Beauty, Glory, Thrift by Alison TamPublished 6/13/2017 I am Thrift and I want to leave this place, and see the far ends of the universe, and never spend another moment in stasis ever again. Take my hand and bring me with you… On a lost planet in the depths of space, goddess-sisters Beauty, Glory and…

via Beauty, Glory, Thrift by Alison Tam — The Book Smugglers

Book Reviews: announcement and Binti by Nnedi Okorafor

I have read a lot of books recently, however I’m struggling a bit to find time to write “proper” reviews of them (super busy with work and writing a new story). So I thought I’d do a series of bite-size reviews of around 250 – 300 words each, just until I have more time again. I’m sure there will be some longer ones mixed in there! I hope you enjoy 🙂

Let us begin!Binti by Nnedi Okorafor

I powered up the transporter and said a silent prayer.

This is an incredible book. Short, at ninety pages, but full. Bursting, almost, with ideas and skill and craftwork. I believe I described the other Nnedi Okorafor title that I’ve read, The Book of Phoenix, as being a cataclysm. This is a quieter book, but no less powerful. Binti is of the Himba people, and she is leaving her home and her planet to attend Oomza Uni, which flies in the face of tradition. Please note that I am not knowledgeable about the Himba people, so I cannot speak to the accuracy of the representation in this book.

It’s hard, really, to know what to say because there is so much contained in this slim volume. Binti is a fantastic protagonist; completely believable in her characterisation. From the first sentence I am drawn in and intrigued: I want to know who she is, where she’s from, where she is going and why. And I empathised with her, to the point of snarling “what the f*ck?” under my breath when a stranger in a public space touched Binti’s hair without asking (which I know is a real problem, and a whole other subject deserving of lots of space because it’s so not okay, ever, to grab a stranger’s hair!) and yelped out loud, and swore some more at other distressing points (this is me trying to avoid spoilers) and cried when Binti lost her friends. Messily. There was snot, people. The world building was also excellent, and very impressive; creating such a real science-fiction world in a mere ninety pages must, I imagine, have been quite hard (also one spoiler: spaceship fish!). I cried at the end as well, because this is such a beautiful novella and I want more. Luckily there is more, and I’m just waiting on my next payday to buy the sequel.

Mathematics is something of a theme, as Binti primarily got into Oomza Uni with her incredible mathematics score. I really struggle with maths, but the novella is still completely readable and enjoyable and I actually found myself thinking things like “Hmmmm, maybe maths isn’t so bad, maybe I should go learn more maths”. And aliens and friendship and and and and I have to shut up now or I’ll just squeee.

So to conclude, brilliant main character, excellent writing, excellent story about growing up and making choices (and lots of other things) and more to come!

Rating: read this book, learn about equations.

Book Review: Planetfall by Emma Newman


Every time I come down here I think of my mother.

This is a striking work. It’s the only thing I’ve read by Emma Newman – a standalone science fiction novel about exploration, grief and god. Unusually for me, I had to take a break from reading it in the middle rather than just reading through. This is because the point-of-view character, Renata “Ren” Ghali, has a deeply seated anxiety issue that, although far more extreme than my own experience, managed to trigger some of my anxiety. Nevertheless, I came back and finished it because it is brilliant and I needed to know what happened.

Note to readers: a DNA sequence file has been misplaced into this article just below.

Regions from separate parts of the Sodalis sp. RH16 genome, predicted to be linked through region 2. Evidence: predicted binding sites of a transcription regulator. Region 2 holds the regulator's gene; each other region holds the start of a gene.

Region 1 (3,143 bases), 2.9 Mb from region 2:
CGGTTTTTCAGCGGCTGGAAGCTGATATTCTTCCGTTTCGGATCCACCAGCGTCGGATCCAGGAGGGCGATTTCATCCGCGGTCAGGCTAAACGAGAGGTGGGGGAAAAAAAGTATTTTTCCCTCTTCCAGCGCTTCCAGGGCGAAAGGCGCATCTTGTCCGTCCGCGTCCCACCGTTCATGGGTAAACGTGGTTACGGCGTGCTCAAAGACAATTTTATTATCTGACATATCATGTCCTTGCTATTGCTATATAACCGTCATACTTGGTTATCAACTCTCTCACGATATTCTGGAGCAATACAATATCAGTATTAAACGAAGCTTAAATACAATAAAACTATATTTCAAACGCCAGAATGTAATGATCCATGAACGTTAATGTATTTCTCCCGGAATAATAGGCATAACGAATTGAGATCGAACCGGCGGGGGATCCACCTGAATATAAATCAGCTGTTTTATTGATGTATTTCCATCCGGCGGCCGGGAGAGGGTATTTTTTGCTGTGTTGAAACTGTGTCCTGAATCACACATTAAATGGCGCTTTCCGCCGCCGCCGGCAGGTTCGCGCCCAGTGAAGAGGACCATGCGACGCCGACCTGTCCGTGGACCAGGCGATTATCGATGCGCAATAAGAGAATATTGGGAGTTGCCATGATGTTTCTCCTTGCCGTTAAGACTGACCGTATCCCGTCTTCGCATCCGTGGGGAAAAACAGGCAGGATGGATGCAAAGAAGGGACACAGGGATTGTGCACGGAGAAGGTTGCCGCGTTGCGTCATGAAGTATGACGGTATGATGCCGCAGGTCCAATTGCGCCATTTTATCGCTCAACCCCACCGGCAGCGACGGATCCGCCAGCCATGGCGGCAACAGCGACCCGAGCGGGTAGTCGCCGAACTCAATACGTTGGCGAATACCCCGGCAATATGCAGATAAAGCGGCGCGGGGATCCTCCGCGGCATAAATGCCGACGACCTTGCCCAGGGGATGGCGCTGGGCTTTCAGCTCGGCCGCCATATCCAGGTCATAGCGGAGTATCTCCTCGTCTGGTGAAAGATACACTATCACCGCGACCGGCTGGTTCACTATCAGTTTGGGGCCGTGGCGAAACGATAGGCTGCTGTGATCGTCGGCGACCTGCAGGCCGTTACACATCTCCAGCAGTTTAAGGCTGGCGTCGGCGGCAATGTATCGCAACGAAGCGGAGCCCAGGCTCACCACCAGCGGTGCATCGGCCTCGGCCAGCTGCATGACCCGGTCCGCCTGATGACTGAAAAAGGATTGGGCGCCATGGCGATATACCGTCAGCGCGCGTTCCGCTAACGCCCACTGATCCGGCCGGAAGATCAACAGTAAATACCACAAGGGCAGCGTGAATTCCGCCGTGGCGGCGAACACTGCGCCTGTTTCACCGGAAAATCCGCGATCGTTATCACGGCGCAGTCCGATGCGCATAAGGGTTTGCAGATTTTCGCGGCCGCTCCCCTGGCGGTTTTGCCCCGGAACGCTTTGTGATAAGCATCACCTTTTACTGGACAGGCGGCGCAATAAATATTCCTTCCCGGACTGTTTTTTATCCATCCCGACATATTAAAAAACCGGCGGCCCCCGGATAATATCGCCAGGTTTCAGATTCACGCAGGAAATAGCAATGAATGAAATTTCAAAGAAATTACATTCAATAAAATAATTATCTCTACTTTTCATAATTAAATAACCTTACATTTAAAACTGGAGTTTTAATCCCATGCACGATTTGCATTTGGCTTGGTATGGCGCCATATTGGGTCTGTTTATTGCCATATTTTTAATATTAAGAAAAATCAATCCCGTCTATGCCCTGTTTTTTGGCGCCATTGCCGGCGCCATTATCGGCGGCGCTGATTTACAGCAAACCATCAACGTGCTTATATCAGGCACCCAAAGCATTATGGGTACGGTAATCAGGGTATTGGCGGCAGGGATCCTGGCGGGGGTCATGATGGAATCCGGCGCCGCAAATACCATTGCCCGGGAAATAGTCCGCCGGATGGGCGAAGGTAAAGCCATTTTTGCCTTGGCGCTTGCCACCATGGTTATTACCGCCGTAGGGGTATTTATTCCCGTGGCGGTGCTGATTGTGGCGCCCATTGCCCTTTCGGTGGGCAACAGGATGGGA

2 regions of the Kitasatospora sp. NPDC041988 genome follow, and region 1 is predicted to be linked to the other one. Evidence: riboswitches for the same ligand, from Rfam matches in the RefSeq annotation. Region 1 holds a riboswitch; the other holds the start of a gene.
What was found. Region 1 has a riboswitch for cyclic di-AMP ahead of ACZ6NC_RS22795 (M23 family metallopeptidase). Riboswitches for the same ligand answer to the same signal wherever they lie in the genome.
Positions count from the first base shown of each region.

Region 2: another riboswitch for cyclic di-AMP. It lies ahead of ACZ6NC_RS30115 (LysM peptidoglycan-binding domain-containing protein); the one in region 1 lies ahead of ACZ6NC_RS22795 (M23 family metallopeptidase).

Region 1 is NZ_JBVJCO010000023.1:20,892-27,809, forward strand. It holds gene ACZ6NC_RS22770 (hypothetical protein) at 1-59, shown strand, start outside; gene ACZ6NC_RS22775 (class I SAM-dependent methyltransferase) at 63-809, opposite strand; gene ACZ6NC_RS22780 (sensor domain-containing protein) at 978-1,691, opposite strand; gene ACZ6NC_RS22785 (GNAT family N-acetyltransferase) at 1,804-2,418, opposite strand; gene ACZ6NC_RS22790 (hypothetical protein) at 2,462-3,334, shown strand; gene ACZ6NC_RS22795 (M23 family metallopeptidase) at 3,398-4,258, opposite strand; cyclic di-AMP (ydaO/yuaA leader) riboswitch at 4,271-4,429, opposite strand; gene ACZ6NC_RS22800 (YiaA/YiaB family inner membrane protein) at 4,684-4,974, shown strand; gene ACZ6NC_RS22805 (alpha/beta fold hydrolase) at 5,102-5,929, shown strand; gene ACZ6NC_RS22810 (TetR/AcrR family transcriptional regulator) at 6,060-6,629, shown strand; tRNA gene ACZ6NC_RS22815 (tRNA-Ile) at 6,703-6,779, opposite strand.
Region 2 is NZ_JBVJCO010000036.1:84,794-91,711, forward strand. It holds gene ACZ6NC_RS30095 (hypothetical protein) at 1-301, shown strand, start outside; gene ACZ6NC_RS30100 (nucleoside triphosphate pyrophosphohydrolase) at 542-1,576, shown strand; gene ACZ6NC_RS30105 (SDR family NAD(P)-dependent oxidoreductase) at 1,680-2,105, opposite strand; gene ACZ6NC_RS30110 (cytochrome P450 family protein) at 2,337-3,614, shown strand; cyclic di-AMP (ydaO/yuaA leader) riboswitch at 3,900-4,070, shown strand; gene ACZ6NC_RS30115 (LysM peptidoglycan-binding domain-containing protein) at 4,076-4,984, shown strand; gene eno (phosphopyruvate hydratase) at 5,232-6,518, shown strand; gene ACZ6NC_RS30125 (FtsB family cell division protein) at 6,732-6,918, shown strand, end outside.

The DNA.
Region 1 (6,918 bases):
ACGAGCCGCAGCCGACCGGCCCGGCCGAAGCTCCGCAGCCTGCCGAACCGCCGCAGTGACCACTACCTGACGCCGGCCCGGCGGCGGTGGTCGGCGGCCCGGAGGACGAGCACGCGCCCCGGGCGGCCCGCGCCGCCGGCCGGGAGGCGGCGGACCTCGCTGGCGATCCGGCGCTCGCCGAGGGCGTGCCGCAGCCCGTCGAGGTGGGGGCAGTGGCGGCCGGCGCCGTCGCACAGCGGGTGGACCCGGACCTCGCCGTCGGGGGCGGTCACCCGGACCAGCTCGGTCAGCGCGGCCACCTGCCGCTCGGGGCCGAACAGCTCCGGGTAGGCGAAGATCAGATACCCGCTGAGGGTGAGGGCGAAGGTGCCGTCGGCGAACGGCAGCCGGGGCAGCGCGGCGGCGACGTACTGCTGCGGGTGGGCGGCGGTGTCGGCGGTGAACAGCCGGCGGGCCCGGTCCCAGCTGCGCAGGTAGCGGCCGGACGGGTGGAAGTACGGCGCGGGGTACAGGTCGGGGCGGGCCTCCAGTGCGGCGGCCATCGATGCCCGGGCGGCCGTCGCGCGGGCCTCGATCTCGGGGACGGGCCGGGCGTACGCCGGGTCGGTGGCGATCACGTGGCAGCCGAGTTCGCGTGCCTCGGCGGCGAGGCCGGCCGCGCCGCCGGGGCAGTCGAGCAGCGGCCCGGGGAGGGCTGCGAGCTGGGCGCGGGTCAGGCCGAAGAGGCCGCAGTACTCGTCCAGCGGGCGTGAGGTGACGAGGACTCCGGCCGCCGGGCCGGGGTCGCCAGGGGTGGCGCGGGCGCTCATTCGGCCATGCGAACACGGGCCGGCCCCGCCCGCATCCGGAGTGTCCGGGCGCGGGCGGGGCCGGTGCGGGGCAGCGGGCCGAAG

Planetfall is written in the first person, so we are intimately entangled with Ren’s fears and feelings. And she has a lot of them, relayed to us with utter precision. Ren is the primary 3D printing engineer on a colony on an unknown planet, and the facts about the colony are drip-fed to us in a way that feels very natural; they are people who came here looking for God, following the Pathfinder Lee Suh-Mi. They are the only inhabitants of the planet, or they should be, and their colony is built at the base of a huge organic structure that they refer to as God’s City.

And then a man arrives: Sung-Soo, a stranger and the grandson of Lee Suh-Mi. To most of the community, this is at minimum a cause for celebration and at most a sign from God that soon Lee Suh-Mi will return. For Ren, it is the cause of gutwrenching anxiety and fear because she has been keeping a secret ever since planetfall, and Sung-Soo’s presence may just unravel everything.

This book is a study in narrative tension; we know there is a secret, but not what it is. We know that Mack, the charismatic ringmaster, is the only person other than Ren who knows. But what happened? And how? And, just as importantly, does Ren even remember? And how can Ren cope with her anxiety and her mental health when, at the core of it, is a secret so big that she can barely think about it? The plot is unwound through the present, but also through memories of family and friends, of leaving Earth and arriving on this planet. It’s a fragmented portrait of a fragmented person, written with skill.

As I said, I had to take a break in the middle of reading this, so the beginning and the end are a bit disjointed in my head. Against all the odds, I actually found it uplifting by the end (but perhaps that’s just me). Planetfall is inhabited by well-observed and realised characters, in a detailed and believable world. And I loved it, despite the fact that I kept having to take breaks to go and cry and once nearly had a panic attack because Emma Newman’s description of Ren having a panic attack was too accurate. It’s a tense, tight mystery that encompasses grief and guilt and lies and was, at it’s heart, wonderfully human. I highly recommend it, although perhaps step with caution if anxiety is an issue for you.

Rating: enjoy this book, but remember that trying to find God never ends well in science-fiction.